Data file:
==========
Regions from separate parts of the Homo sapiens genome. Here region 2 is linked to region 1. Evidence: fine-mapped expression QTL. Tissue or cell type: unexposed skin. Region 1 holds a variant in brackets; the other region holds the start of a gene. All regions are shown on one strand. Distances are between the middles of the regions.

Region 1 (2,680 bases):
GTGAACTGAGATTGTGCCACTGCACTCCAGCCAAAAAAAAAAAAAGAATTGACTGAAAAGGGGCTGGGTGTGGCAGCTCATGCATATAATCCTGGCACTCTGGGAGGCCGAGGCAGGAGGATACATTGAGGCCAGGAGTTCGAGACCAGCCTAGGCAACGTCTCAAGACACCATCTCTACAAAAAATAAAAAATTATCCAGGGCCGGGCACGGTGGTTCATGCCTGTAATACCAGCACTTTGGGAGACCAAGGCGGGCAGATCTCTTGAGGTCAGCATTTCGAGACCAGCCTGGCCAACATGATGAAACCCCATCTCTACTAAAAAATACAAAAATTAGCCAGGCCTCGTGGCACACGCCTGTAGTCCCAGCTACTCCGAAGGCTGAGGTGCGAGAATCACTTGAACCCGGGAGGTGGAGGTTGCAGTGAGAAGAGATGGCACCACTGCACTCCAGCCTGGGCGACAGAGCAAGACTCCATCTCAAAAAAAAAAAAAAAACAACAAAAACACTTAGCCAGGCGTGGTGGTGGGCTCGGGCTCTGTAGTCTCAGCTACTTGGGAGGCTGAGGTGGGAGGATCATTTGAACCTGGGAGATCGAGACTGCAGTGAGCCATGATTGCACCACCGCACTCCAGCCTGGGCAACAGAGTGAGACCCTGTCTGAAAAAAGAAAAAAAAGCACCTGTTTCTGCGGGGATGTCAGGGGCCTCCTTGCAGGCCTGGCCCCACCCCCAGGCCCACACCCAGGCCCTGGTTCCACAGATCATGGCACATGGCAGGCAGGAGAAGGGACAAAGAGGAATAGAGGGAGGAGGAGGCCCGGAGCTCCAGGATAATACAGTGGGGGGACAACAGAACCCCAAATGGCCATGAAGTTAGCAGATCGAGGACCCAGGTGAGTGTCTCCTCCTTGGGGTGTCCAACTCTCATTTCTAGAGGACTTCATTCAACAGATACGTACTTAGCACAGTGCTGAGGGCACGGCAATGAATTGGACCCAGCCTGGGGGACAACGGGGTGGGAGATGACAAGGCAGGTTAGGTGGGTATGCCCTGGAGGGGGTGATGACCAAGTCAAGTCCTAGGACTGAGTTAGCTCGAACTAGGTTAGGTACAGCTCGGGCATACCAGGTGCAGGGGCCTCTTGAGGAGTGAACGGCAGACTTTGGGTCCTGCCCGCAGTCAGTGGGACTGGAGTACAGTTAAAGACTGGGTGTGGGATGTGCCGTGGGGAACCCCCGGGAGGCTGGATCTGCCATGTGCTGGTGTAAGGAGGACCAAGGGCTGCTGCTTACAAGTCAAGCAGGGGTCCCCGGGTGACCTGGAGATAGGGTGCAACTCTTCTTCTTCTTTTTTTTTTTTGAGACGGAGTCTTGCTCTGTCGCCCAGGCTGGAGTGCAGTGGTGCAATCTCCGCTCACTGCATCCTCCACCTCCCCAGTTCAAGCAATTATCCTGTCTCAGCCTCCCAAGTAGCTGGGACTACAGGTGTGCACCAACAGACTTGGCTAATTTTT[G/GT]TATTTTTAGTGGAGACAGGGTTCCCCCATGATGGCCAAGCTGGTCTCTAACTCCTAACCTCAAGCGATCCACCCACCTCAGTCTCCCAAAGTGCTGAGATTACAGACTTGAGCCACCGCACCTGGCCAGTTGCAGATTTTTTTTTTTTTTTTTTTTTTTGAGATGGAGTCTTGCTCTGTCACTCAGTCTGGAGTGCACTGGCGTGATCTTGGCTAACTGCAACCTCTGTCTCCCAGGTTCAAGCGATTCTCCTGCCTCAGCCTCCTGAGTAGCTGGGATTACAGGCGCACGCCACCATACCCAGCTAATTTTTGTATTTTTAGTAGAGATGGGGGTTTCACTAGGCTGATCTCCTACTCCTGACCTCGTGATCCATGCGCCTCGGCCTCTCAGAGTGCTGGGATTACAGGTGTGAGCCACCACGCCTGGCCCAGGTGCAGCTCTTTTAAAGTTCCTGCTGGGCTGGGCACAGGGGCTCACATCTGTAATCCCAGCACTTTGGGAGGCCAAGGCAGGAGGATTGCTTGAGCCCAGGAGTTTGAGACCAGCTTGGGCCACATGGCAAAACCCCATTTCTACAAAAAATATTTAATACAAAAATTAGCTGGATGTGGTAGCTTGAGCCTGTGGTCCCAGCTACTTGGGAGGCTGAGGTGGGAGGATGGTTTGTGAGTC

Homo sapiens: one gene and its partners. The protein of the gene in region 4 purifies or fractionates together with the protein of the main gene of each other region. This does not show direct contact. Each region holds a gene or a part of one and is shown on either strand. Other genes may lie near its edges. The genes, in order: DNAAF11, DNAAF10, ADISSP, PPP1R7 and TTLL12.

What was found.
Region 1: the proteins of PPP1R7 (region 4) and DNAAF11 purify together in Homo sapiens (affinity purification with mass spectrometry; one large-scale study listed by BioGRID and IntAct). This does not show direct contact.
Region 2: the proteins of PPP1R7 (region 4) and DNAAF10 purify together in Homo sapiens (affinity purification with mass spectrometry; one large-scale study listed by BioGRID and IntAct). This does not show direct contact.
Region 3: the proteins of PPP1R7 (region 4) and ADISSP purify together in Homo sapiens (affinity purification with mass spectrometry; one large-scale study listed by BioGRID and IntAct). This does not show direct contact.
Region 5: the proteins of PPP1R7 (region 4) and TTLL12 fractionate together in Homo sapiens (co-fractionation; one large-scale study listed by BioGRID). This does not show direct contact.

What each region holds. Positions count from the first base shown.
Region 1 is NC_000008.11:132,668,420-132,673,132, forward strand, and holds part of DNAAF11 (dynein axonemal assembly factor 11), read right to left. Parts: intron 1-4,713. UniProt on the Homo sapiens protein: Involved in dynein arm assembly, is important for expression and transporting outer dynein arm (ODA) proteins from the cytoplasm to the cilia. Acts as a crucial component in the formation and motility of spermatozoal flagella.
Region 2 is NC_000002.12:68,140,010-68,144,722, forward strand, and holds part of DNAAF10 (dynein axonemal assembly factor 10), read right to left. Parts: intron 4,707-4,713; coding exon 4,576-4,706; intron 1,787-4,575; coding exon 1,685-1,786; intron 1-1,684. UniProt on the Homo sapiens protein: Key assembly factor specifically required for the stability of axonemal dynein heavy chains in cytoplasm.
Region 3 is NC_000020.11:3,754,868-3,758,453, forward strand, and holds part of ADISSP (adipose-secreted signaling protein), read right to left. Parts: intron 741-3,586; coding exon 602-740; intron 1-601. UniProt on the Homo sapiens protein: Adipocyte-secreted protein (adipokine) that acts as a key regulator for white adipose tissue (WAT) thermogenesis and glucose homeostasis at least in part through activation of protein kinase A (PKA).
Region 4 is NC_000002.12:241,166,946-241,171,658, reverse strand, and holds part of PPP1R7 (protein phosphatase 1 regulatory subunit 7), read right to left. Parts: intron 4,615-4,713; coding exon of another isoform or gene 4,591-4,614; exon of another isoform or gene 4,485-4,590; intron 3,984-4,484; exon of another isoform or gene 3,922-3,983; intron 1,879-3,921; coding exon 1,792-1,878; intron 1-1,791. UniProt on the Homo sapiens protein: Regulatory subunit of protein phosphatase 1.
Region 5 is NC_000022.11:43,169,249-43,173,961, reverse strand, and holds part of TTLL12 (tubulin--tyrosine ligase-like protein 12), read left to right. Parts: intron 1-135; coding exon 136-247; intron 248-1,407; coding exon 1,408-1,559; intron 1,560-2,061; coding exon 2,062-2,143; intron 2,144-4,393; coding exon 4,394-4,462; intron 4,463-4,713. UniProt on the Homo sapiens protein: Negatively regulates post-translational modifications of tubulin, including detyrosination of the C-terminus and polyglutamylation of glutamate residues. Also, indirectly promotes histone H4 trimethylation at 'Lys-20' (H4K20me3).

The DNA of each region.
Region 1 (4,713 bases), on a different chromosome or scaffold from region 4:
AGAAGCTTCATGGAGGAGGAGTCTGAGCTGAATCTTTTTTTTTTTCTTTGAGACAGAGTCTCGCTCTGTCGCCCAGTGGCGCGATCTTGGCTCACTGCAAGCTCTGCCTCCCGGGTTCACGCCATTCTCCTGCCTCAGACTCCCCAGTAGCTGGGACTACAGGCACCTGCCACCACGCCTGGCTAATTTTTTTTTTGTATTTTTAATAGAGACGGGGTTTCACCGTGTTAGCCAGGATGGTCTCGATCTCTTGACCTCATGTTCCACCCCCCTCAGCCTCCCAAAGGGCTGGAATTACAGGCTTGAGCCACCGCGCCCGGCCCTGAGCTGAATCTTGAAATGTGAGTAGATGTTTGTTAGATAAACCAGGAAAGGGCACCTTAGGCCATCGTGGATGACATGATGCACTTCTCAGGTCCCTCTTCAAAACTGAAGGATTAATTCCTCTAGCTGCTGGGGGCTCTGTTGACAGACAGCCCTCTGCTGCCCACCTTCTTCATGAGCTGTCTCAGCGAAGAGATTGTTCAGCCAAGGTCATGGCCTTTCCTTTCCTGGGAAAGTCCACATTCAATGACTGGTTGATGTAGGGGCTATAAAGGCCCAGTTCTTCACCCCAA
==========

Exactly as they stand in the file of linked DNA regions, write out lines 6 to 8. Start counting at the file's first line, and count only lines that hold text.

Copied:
Region 1: the proteins of PPP1R7 (region 4) and DNAAF11 purify together in Homo sapiens (affinity purification with mass spectrometry; one large-scale study listed by BioGRID and IntAct). This does not show direct contact.
Region 2: the proteins of PPP1R7 (region 4) and DNAAF10 purify together in Homo sapiens (affinity purification with mass spectrometry; one large-scale study listed by BioGRID and IntAct). This does not show direct contact.
Region 3: the proteins of PPP1R7 (region 4) and ADISSP purify together in Homo sapiens (affinity purification with mass spectrometry; one large-scale study listed by BioGRID and IntAct). This does not show direct contact.